suggestion for discussion

Sat Feb 1 16:28:40 UTC 1997

Dear everybody,
 A few weeks back I made a suggestion to the Linguistic
Society of America's Committee on Endangered Languages and
their Preservation (CELP), and when that suggestion was
circulated to the CELP mailing list a day or two ago there
was a lively enough response so that Tony Woodbury, CELP
chair, prompts me to post the same suggestion to the ELL
for wider discussion. Here's what I suggested.
"I wanted to suggest another possible 'action
item' for the CELP to consider, something that might be useful
in rousing interest both among upcoming young linguists
& among a wider reading public.  Compared to anthropologists,
linguists do almost nothing to foster a fieldwork tradition/
ethic/mystique within their profession.  Even tho the 'mystique'
aspect can be overdone, near-total silence about the rewards of
doing fieldwork isnt a useful alternative, especially at a
point when it's critical to get professionals out into
the field.
"How about trying to put together an edited volume
would bring out the joys, terrors, difficulties,
surprises, elations, bafflements, etc., of linguistic
fieldwork, something that could be read with interest
and pleasure by college students, beginning graduate
students, and a modest part of the reading publica & might
attract people's attention both to the critical need for
fieldwork & to the rewards of fieldwork?
"One way of going about such a collection would
be to gather in indidivudal accounts of fieldwork from
researchers in very different linguistic, cultural &
geographic areas.  But I think it might be livelier &
more interesting to take a topical approach & ask for
contributions from a variety of researchers on each of
a number of topics (not excluding the possibility that
individuals who write vividly, engagingly, or wittily
could contribute to more than one topic section).
Examples of possible volume sections might be such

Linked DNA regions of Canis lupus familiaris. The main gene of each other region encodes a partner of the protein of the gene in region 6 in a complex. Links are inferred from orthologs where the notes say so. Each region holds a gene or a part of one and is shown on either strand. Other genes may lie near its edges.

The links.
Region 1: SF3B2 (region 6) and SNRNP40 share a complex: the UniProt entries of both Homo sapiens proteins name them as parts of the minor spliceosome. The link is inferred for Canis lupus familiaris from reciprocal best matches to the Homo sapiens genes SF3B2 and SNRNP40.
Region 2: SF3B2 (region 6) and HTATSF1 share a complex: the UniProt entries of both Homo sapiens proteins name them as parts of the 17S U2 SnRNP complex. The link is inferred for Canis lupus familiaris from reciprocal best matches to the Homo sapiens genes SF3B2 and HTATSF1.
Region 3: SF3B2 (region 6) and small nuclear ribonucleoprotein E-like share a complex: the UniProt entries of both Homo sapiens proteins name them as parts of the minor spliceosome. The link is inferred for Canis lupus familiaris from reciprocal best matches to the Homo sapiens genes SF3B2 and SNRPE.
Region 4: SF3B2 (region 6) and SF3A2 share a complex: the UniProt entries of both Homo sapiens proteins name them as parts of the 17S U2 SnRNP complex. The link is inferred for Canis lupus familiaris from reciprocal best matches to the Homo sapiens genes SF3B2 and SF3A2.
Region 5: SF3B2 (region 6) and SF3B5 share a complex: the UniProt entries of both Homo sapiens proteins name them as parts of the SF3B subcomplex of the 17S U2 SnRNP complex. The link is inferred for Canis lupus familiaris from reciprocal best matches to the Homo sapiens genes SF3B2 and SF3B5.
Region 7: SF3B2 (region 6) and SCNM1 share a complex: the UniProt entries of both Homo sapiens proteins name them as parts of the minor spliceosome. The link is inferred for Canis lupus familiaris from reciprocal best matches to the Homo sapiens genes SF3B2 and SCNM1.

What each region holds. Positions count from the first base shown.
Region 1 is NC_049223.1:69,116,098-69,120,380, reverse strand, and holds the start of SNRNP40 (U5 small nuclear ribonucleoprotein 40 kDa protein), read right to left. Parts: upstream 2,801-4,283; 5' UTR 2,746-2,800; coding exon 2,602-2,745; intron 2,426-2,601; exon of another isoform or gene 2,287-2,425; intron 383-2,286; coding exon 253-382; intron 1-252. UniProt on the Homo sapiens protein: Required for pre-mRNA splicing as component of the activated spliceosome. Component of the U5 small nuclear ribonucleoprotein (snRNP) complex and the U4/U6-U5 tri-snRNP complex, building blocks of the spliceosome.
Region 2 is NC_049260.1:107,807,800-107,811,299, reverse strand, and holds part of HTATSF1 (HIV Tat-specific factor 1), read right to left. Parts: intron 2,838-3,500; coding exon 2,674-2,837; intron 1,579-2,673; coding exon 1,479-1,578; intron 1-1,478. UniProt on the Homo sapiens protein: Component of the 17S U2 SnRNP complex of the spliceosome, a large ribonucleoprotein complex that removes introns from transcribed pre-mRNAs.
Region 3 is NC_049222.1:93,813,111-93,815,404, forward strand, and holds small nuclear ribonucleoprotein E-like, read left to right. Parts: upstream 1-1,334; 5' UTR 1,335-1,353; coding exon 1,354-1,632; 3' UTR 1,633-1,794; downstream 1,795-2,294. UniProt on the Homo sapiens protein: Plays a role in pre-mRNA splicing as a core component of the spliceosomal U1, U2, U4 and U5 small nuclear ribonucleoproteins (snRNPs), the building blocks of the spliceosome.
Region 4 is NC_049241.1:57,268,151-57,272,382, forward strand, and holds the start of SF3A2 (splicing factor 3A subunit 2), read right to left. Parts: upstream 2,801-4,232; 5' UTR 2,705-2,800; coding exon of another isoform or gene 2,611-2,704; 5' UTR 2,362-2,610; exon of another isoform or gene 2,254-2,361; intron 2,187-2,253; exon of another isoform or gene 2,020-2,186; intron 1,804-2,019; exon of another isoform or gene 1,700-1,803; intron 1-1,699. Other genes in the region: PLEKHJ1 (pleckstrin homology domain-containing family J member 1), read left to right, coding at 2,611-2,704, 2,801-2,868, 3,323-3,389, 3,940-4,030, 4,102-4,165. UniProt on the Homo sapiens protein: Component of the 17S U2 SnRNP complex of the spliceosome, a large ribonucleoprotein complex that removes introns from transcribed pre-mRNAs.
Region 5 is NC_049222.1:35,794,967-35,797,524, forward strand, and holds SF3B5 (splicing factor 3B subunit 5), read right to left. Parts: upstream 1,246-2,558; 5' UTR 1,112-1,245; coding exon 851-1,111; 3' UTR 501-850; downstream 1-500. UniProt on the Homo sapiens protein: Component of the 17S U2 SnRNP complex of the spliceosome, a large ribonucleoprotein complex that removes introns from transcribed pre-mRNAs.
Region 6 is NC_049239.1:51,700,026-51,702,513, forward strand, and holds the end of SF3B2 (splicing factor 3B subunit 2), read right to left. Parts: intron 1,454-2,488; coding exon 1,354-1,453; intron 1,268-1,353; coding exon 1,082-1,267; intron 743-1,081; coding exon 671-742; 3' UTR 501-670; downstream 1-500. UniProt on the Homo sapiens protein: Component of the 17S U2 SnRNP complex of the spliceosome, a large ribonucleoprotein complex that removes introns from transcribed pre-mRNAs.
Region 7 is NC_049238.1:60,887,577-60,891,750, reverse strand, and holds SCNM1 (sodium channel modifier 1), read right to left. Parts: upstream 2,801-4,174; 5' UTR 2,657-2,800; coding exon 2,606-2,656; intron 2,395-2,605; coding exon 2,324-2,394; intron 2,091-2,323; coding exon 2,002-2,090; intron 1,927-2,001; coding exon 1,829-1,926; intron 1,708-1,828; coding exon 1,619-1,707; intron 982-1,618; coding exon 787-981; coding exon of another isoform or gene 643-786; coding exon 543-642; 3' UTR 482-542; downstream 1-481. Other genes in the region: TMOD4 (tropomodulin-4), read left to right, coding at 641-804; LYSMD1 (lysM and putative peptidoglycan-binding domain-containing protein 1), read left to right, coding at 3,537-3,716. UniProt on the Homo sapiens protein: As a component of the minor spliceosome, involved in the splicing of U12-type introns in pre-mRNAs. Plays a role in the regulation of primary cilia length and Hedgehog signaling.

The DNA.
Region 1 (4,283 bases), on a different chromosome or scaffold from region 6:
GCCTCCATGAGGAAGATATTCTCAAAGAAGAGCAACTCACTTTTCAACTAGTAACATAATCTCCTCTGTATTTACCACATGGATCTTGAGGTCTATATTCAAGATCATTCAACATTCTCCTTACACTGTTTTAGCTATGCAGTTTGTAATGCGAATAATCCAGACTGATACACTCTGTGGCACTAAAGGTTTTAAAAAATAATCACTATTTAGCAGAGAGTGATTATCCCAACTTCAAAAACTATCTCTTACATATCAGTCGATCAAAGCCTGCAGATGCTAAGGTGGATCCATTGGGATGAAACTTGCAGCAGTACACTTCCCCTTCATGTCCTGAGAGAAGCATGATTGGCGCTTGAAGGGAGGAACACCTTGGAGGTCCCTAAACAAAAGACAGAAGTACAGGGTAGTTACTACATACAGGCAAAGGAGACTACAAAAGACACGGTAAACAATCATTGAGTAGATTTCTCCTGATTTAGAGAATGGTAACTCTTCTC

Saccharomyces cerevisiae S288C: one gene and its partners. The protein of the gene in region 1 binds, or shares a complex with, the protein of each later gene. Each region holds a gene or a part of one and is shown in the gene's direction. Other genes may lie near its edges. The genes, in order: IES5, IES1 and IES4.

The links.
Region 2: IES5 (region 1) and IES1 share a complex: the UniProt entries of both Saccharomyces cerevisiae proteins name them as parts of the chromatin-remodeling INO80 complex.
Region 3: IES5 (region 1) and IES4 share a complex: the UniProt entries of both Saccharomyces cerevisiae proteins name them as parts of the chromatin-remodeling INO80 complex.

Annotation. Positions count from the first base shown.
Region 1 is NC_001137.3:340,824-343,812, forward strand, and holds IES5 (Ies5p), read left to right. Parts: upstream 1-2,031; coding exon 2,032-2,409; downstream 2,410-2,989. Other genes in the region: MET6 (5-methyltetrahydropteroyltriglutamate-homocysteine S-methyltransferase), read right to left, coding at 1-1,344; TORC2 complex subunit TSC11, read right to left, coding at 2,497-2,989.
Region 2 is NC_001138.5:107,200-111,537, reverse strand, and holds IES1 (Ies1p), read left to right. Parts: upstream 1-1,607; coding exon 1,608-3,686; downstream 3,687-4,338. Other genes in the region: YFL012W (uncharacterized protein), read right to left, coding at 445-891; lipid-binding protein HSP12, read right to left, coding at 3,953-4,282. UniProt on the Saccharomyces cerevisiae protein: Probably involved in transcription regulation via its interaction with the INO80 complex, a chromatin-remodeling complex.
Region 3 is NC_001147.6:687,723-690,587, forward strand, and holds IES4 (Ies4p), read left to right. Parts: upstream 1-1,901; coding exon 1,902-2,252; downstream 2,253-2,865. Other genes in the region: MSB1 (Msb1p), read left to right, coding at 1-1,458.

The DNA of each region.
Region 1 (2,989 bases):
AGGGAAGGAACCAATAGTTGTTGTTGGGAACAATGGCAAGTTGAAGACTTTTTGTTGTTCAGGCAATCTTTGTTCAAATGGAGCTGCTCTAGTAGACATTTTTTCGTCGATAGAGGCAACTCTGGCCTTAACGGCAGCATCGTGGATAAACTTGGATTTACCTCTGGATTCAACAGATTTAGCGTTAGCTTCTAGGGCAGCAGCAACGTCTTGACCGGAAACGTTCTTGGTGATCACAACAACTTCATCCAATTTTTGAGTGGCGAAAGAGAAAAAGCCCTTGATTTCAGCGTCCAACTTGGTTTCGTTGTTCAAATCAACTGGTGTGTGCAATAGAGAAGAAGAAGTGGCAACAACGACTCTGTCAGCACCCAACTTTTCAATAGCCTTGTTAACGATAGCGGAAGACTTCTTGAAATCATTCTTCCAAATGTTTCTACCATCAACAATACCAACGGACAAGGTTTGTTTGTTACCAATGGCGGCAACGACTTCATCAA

things as:
arriving in a new field site & hunting up
getting started (acquiring data; learning
to function in/with the language
under study);
eureka phenomena;
breakthrus/insites brought about by the
researcher's mistakes in linguistic
reception or production or by misapplication in the cultural sphere
of linguistic knowledge; extraordinary sourcepeople;
extraordinary findings; the unique character of the language under study
& some sense of the remarkable human as well as linguistic resource that each
language represents.
If a volume of this sort were done well, graduate students
might covet field experience of their own & be more inclined
to press for the opportunity to go into the field for their
dissertation work.  And linguistic fieldwork might become a
little more intelligible in terms of its appeal to a well
educated reading public, as archaeology & anthropology
already have, thanks to some gifted writers among their
field practitioners."
It's clear from the responses to date, from
members of the CELP mailing list, that there are lots of
people who have interesting, thotful, & heartfelt
contributions they'd relish making to such a collection.
Give or take the edited collection, maybe an archive is
One or two people have indicated some interest in
taking editorial responsibility for an edited collection of
some sort, & Tony Woodbury has suggested that multiple editors
might be useful, since fieldwork areas differ so widely &
many delicate issues of professional ethics arise that might
be dealt with most sensitively by people with diverse
experience & backgrounds.
But this may be jumping the gun, & so at Tony's
urging I'm posting this suggestion to the ELL as a whole
for further discussion of its possible usefulness (or not).
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